Monday, June 5, 2017

Music Monday: Choctaw Cowboy

This week's Music Monday is Choctaw Cowboy, by the Annie Moses Band (a group that has Oklahoma roots).

Enjoy!



Click to go below the page break to see all previous Music Monday posts. Do you have a song you'd like to suggest for a future Music Monday? Email me at JamisonFaught@MuskogeePolitico.com.

Sunday, June 4, 2017

Winston Churchill, 77 Years Ago: "We Shall Fight"

As the United Kingdom reels from yet another terrorist attack, today marks the 77th anniversary of one of Winston Churchill's greatest orations -- his We Shall Fight speech to the House of Commons.



"We shall go on to the end. We shall fight in France, we shall fight on the seas and oceans, we shall fight with growing confidence and growing strength in the air, we shall defend our island, whatever the cost may be. We shall fight on the beaches, we shall fight on the landing grounds, we shall fight in the fields and in the streets, we shall fight in the hills; we shall never surrender, and if, which I do not for a moment believe, this island or a large part of it were subjugated and starving, then our Empire beyond the seas, armed and guarded by the British Fleet, would carry on the struggle, until, in God's good time, the New World, with all its power and might, steps forth to the rescue and the liberation of the old."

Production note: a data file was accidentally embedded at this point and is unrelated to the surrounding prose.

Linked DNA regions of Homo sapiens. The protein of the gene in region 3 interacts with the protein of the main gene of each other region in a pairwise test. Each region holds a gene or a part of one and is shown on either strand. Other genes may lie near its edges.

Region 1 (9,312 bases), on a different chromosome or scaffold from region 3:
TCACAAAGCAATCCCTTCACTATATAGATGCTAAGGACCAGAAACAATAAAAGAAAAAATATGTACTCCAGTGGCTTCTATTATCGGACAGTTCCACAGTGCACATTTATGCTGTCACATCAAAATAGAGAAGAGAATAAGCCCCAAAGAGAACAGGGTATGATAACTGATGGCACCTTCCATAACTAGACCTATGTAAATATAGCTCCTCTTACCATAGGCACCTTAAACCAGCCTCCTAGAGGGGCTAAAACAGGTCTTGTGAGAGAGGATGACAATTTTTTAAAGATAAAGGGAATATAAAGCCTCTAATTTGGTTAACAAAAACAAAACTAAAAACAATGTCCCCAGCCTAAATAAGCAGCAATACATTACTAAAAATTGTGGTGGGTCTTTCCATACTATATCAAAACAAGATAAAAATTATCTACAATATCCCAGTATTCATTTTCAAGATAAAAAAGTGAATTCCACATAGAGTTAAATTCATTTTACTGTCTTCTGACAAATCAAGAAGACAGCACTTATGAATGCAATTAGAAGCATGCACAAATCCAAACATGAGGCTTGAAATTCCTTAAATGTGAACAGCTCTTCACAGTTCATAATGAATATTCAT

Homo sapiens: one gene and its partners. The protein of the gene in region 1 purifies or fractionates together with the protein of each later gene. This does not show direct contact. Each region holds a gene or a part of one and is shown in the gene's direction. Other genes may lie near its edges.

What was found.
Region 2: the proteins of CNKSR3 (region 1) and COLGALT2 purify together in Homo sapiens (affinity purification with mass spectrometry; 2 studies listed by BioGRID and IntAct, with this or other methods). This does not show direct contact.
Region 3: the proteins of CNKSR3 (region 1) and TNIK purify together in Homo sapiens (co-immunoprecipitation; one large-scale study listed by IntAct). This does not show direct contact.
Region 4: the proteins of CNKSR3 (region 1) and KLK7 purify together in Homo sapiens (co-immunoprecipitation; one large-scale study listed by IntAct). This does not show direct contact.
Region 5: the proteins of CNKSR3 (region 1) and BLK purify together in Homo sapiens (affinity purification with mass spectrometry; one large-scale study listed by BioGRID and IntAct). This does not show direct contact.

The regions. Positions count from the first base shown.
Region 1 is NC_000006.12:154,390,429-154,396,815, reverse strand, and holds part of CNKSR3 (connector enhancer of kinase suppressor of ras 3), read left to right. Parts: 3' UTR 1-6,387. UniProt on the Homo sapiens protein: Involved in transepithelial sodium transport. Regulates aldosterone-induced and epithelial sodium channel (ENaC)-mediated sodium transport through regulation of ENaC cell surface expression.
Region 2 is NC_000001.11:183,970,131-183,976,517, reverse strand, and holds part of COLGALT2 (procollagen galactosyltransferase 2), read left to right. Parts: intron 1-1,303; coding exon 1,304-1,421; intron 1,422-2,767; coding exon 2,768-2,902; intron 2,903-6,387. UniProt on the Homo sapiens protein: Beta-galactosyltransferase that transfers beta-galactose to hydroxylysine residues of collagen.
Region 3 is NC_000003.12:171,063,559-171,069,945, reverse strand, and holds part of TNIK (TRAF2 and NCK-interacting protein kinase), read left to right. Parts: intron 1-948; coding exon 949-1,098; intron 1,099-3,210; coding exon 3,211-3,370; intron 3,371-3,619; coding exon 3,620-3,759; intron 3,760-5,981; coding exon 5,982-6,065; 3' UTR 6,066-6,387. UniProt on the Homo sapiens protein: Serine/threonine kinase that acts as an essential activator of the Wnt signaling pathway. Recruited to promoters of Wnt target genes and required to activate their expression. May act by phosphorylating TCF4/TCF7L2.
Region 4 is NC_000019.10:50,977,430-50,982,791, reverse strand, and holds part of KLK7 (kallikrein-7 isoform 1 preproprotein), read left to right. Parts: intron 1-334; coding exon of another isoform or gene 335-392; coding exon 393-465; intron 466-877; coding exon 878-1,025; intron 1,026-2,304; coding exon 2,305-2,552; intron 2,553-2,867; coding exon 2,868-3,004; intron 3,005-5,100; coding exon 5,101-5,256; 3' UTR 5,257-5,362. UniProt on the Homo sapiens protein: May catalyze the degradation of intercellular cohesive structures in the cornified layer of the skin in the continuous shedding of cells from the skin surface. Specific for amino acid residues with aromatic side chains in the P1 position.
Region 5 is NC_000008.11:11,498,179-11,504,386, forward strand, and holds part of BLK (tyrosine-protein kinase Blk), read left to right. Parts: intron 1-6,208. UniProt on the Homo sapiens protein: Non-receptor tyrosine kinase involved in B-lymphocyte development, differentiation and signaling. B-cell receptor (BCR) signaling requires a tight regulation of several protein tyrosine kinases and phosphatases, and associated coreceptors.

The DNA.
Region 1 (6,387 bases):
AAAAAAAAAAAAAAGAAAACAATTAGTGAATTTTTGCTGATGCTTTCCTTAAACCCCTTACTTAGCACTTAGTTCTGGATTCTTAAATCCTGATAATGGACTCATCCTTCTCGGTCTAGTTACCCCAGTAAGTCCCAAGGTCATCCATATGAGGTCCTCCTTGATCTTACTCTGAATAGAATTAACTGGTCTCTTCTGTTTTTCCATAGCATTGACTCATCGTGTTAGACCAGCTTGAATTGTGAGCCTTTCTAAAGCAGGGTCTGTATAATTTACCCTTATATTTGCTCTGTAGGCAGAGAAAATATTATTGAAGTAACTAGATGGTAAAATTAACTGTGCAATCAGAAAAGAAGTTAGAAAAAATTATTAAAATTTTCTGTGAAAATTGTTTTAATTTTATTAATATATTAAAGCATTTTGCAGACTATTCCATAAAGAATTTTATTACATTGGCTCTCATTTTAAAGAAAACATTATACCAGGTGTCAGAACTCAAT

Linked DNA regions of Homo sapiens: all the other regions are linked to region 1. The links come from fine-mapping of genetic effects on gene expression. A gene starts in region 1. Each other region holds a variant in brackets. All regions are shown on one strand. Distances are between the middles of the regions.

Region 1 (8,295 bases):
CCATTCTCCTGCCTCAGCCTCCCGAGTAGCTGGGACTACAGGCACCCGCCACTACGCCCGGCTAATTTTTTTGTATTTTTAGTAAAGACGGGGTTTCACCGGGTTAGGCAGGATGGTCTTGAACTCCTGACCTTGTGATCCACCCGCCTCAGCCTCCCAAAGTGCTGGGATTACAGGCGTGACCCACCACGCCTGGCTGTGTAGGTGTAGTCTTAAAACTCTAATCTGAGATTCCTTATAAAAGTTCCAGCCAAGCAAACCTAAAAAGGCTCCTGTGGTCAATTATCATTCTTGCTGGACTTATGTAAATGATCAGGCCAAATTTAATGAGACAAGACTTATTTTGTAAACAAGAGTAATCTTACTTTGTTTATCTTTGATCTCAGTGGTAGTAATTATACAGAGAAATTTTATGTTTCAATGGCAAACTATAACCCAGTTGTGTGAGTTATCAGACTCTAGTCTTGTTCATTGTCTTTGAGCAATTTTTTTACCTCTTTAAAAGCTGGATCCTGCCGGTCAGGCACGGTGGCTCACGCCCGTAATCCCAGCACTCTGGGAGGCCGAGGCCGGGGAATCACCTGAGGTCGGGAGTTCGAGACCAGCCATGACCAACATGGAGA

This seems like a fitting response to the threat posed by the new radicalism threatening Europe and the Western civilization.

Wednesday, May 31, 2017

OKC Mayor Mick Cornett announces candidacy for Governor

Oklahoma City Mayor Mick Cornett today announced that he will shortly be launching a campaign for Governor:



Cornett, a Republican, has been mayor of Oklahoma City since 2004. He would be joining three other Republicans running for Governor: attorney Gary Richardson, State Auditor Gary Jones, and Lieut. Gov. Todd Lamb.

Gov. Fallin Signs Budget Bill, Highlights 2017 Legislative Session


Governor Mary Fallin Signs Budget Bill, Highlights Successes in 2017 Legislative Session

OKLAHOMA CITY – Governor Mary Fallin today signed the Fiscal Year 2018 budget bill (Senate Bill 860) into law, which closes an $878 million shortfall, maintains common education funding at current levels, and prevents the closings of hospitals and nursing homes. The 2018 fiscal year appropriated budget will be $6,830,177,825. It is $37,782,641, or 0.55 percent less than the revised fiscal year 2017 appropriated budget, which includes supplementals and the revenue failure.

“Developing a budget in this difficult fiscal and political climate is never easy,” said Fallin. “This plan keeps our government from shutting down and, despite challenging circumstances, funds our core mission services. We worked hard to protect key core services – common education, health and human services and public safety. This budget minimizes cuts and puts some recurring revenue on the table. It repeals certain exemptions in the sales tax code.

“It also modifies the incentives on the gross production tax from 1 percent to 4 percent on current producing wells that were drilled between July 1, 2011, and July 1, 2015,” the governor said. “That will provide about $92 million for the 2018 fiscal year budget. Various rebates for the oil and gas industry that cost the state about $46 million a year have been suspended next year. Of the $878 million shortfall facing lawmakers this session, about $140 million is being made up from the oil and gas industry.